So by the end of this, this podcast episode, you're going to understand that you're going to understand the why behind it. And I think understanding the why is so valuable. Once we understand the why it can be easier to start to talk about the how to and the strategies and you know the next steps, but you have to understand the why to really be invested in something or to really put the effort into it. And there is effort that is required with counting macros, it's a tool and there's effort required with utilizing that tool. And when you understand it, you understand the value, it's you can realize that it's not wasted effort, that effort that you are putting in is not wasted, it is in line with the result that you would like, and it becomes a lot easier to invest that effort, invest that money, invest that time, invest that energy, when you can understand how it's moving you a lot closer to the goals that you have set for yourself.
Macro counting as a tool and not as a diet 3:19
Now if learning how to utilize macro counting in your unique journey, because I say this over and over again. But macro counting is a tool, there's not just one way to do it. It's not a diet. Diets, and we're gonna talk a little bit about this in today's episode, but diets have a right way to do them and a wrong way to do them. And it has lists of things you can do and things you can't do, things you can eat, things you can eat, timing, where you can eat and timing when you can't eat. And that's a diet and there's a right way to do it and there's a wrong way to do it. And we're going to talk about how sometimes people bring that mentality into macro counting the macro counting isn't that way it is a tool, and it can be utilized in a bajillion different ways and customized to you, your body, the goals that you have set for yourself and what you want to put into the process. And so macro counting is not monolithic. It's not just one thing. It can be a lot of different things based on how you utilize that tool.
Macros 101 4:21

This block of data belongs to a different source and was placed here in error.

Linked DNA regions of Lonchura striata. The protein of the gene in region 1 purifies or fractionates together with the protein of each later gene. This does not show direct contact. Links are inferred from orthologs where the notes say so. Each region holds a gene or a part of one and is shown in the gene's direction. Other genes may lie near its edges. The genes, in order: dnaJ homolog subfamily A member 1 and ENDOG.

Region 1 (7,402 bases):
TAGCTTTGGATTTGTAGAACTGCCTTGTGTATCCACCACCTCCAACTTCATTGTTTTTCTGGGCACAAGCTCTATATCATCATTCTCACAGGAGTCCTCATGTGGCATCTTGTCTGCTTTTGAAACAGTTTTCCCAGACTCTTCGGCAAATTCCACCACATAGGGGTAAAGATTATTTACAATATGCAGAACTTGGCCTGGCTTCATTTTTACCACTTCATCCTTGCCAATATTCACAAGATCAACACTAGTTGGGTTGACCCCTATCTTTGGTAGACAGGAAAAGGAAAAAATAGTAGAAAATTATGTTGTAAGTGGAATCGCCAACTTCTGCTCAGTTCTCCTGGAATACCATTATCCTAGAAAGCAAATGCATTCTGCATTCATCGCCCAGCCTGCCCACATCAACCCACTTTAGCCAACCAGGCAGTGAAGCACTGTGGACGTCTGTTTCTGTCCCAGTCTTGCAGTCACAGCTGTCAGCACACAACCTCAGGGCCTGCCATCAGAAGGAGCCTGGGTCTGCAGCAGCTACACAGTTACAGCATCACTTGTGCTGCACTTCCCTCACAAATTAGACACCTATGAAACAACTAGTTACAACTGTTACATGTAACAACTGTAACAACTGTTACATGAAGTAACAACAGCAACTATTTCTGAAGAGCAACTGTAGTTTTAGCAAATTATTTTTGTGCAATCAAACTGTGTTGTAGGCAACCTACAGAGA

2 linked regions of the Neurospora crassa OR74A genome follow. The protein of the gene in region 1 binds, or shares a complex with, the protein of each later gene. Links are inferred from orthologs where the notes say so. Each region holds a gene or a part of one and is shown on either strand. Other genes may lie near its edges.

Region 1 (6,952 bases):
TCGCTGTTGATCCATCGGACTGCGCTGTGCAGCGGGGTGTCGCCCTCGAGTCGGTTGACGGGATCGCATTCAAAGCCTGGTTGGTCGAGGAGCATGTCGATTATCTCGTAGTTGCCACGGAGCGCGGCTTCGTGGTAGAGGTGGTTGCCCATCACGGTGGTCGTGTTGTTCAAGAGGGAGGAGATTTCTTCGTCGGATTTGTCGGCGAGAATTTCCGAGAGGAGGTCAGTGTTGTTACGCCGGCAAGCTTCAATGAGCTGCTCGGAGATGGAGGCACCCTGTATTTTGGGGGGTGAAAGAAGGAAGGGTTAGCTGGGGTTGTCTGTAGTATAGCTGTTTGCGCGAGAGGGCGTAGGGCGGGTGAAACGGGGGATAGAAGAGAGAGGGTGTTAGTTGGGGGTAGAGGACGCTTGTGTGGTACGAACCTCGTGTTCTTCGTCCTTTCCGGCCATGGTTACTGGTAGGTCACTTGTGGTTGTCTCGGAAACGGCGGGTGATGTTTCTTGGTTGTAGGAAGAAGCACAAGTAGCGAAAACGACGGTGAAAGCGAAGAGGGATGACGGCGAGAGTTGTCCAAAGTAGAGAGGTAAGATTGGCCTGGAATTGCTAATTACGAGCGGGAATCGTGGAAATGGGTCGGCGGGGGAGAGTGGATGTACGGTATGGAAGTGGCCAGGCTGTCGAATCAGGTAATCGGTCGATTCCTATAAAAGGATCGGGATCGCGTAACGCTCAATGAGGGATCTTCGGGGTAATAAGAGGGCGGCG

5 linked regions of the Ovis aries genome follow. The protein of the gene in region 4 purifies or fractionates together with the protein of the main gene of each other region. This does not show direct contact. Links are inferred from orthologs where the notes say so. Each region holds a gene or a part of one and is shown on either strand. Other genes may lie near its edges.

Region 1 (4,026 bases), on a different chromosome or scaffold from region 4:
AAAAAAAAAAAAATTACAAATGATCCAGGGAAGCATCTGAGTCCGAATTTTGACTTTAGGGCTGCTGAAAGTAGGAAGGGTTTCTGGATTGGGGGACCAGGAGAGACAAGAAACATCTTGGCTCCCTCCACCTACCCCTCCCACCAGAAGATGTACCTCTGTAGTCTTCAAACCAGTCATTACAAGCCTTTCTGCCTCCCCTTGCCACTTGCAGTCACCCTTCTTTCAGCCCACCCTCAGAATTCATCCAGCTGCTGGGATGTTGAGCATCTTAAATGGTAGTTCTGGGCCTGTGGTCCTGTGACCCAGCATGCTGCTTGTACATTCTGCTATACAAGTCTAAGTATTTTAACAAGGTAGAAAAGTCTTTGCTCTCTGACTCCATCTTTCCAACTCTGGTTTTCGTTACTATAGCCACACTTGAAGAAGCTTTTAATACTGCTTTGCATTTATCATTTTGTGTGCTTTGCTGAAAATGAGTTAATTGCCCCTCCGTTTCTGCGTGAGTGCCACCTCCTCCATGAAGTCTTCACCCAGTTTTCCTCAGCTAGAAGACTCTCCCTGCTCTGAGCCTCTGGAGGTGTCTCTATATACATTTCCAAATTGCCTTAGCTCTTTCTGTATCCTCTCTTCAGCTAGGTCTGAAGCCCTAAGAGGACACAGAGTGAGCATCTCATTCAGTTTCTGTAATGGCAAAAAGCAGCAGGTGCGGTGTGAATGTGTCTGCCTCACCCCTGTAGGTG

And if learning how to utilize that tool for your unique journey is something that is interesting to you. That's exactly what I teach my clients inside of Macros 101. So Macros 101 is my signature coaching program, where I help you to learn how to take this tool of macro counting, and utilize it to be able to create a customized, enjoyable and effective plan. Right? So we want both, we want it to be enjoyable. And we also want it to be effective. I want you to reach your goals. And so often, many of the women who come to me have some experience in the past where they really believe it's either or like either it can be enjoyable, or it can be effective, and it can't be both. And what I help clients to find is that middle ground where enjoyability and effectiveness overlap, and you're able to have both. And you're able to utilize macro counting, again, in a unique way. You like the way that you use it for your body and your goals, and your lifestyle is going to be different from somebody else. And so that's what we do inside of Macros 101, we only open the doors a couple of times a year, that allows us to really serve our clients at a higher level, we invest a lot of time in coaching, because coaching is what really helps women to get the breakthrough that they need. Coaching is taking content, learning knowledge, and making sure you're able to apply it. That's what we do with coaching. And so because we have such in-depth coaching, we only open the doors a couple of times a year so that we can really serve those women who join at a very high level. And the last time we're going to be opening doors in 2021 is August 30. So if you are not on the waitlist for Macros 101, I highly suggest getting on there. That's who we open the doors to first we give the waitlist people first for sure of joining the program. So when you get on the waitlist, it doesn't, you're not committed to anything. There's no like, there's no commitment other than putting your name and email. There's no real commitment. But what it allows you to do is to be able to hear about the opening first and be able to say yes, I want to join and get in the program and get started. So if you have not yet joined the waitlist, go to bicepsafterbabies.com/waitlist. And we'll be opening doors on August 30.